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Honey and water mixture may be a powerful weapon against hospital infections and deadly superbugs


(NaturalNews) Sometimes it's the simplest things that make all the difference for health, and researchers from the UK have confirmed just that with regards to urinary tract infections (UTI). A basic mixture of honey and water, they recently discovered, is a highly effective solution for preventing UTIs in hospital patients who are hooked up to catheter tubes, which often harbor dangerous bacteria.

As reported by BBC News, a simple dilution of the bee nectar and clean water helps prevent potentially deadly bacteria from building up on the inner surfaces of catheter tube plastic. This flushing solution can essentially be pumped through the tubing at various intervals to block the oftentimes sticky and hard-to-remove layers of bacterial slime from affixing to the plastic's inner surface, thus protecting patients against infection.

It sounds almost too good to be true, but it's widely known that honey – the real kind – is a natural antiseptic. It's also a folk remedy, of sorts, that's known to be effective in the treatment of burns and cuts, and that's commonly used in homemade poultices to prevent or treat infection. The popularity of so-called "medical grade" honey is further proof that honey is an effective natural remedy for many health conditions.

And we now know, thanks for the diligent work of Dr. Bashir Lwaleed and his team from Southampton that medical-grade honey is a powerful tool to prevent serious infections the likes of E. coli and Proteus mirabilis, two common bacteria that often plague the hospitals frequented by very ill patients.

"Nobody knows exactly how or why honey works as an antibacterial," Dr. Lwaleed told BBC News. "And we don't know how well honey would be tolerated in the bladder. We are the first to propose this."

Manuka honey: an amazing therapeutic substance finally gaining recognition in mainstream medicine

Published in the Journal of Clinical Pathology, the research looked specifically at E. coli and Proteus mirabilis and how these two bacteria respond to honey exposure. If left to do their thing, the two bacteria are known to cluster together and form what the scientific community is now referring to as "biofilm," a pervasively coagulative bacterial infection that's difficult to eradicate.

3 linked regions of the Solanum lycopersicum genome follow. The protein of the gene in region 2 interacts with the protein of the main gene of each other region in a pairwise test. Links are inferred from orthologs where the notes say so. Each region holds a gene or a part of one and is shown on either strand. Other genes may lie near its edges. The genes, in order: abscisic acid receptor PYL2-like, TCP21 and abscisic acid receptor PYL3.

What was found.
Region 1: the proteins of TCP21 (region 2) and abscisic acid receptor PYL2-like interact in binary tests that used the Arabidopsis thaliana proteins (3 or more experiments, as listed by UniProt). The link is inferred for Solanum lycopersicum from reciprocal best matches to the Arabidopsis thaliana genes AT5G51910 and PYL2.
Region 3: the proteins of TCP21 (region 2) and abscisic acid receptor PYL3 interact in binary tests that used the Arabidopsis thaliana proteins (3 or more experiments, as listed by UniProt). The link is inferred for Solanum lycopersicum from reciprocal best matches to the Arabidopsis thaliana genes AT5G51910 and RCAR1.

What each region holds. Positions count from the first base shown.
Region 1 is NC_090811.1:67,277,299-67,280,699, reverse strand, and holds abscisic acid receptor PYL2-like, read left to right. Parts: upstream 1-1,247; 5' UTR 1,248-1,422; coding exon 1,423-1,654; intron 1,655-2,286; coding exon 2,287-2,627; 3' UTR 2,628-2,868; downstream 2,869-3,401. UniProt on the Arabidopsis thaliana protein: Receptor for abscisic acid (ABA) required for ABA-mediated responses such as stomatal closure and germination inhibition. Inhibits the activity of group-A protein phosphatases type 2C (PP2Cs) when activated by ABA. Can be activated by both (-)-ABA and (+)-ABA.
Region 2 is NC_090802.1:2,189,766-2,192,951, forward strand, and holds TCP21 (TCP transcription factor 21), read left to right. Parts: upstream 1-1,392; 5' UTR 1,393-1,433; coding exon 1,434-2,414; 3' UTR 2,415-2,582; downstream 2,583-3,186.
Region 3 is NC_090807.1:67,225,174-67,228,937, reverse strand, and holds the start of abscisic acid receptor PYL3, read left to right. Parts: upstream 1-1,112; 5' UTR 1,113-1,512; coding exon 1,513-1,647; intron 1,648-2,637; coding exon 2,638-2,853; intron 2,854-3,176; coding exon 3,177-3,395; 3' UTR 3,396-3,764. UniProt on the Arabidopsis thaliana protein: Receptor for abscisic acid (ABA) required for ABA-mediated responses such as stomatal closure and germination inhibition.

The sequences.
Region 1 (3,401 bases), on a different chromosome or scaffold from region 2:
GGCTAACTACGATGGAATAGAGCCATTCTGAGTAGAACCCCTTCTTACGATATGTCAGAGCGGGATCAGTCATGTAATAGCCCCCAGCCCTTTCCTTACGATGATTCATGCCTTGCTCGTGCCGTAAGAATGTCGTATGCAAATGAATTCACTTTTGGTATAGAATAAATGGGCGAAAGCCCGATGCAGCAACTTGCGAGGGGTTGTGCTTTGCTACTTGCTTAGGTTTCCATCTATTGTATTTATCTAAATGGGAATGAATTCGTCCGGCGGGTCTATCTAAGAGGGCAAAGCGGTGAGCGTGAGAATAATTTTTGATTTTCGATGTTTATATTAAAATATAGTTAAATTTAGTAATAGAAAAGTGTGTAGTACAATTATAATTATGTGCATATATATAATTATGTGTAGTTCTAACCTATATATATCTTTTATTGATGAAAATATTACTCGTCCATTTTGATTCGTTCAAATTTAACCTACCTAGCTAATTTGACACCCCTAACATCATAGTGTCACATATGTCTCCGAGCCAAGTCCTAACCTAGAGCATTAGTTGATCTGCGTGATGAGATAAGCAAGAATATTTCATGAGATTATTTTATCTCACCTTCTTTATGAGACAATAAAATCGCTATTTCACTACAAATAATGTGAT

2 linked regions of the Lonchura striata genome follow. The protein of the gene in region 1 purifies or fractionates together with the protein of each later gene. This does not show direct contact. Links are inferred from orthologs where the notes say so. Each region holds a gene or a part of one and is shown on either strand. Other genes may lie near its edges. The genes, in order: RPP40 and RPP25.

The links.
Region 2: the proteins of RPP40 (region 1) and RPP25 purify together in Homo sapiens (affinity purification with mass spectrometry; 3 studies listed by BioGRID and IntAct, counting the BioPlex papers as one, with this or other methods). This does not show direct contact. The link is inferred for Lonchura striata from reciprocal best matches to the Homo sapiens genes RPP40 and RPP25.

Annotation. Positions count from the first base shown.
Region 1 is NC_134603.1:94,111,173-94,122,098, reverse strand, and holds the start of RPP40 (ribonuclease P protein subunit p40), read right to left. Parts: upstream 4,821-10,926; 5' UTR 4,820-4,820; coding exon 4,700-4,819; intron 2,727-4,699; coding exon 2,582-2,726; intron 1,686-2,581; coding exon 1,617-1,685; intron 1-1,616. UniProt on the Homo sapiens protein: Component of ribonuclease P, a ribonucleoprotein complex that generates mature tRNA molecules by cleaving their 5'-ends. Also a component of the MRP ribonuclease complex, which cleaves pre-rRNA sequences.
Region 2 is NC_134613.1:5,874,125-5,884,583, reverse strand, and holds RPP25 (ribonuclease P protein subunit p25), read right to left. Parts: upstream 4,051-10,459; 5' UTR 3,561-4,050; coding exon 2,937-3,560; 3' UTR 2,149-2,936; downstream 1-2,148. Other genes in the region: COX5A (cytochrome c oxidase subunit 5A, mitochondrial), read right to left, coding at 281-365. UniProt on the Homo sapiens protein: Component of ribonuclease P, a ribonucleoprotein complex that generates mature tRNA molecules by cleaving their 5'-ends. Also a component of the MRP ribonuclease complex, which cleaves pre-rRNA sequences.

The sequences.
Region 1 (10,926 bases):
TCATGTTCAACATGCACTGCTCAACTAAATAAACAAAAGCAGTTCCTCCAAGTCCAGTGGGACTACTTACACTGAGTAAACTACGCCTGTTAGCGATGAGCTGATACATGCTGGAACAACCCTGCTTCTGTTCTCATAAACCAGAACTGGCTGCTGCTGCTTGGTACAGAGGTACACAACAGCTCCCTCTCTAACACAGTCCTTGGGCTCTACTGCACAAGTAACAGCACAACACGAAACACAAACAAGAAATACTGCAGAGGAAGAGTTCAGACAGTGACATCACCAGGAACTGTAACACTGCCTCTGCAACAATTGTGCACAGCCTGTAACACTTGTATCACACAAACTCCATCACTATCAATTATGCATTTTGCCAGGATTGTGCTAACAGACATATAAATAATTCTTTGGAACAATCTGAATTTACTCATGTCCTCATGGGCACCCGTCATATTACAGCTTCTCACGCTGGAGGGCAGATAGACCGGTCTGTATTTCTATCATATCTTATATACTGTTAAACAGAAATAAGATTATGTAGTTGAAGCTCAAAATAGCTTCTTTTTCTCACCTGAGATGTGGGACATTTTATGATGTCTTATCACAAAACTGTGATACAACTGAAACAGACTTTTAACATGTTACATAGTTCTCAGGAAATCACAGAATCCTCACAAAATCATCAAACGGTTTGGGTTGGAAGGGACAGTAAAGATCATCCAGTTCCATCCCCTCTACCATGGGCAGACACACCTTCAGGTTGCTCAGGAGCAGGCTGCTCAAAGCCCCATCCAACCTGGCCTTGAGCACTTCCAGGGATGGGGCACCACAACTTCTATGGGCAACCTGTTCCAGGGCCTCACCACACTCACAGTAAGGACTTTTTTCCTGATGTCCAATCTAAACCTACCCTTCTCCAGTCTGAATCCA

Even at a low-dilution of roughly 3.3 percent, honey of the medical-grade manuka variety was found to work alongside water to sweep away biofilm and prevent it from grabbing hold of whatever surface it might try to turn into its home – in this case, the insides of catheter tubing that are supposed to remain clean and sterile.

Manuka refers to a type of honey produced by bees who forage on New Zealand's fabled manuka trees, which also grow in Australia. Manuka is believed to have exceptional bacterial-fighting properties, and this new research shows this – although Dr. Lwaleed and his colleagues believe that other types of honey would likewise be effective at preventing bacterial buildup in this particular application.

"This work from Southampton is at a very early stage so we shouldn't get too excited. But it is an interesting avenue that is worth pursuing," admits Professor Dame Nicky Cullum, an expert in wound care who's been carefully looking at all the scientific evidence surrounding honey's antibacterial potential. "Obviously, we'd need more studies to check that it wouldn't irritate the bladder or cause any other problems."

A 2011 study published in the Asian Pacific Journal of Tropical Biomedicine highlights the antimicrobial properties of manuka honey, explaining that, like many other forms of honey, it contains high amounts of enzymatically produced hydrogen peroxide. Hydrogen peroxide combined with the low pH of honey make it a powerful, natural bactericide, as well as an immunomodulatory food of the highest order.

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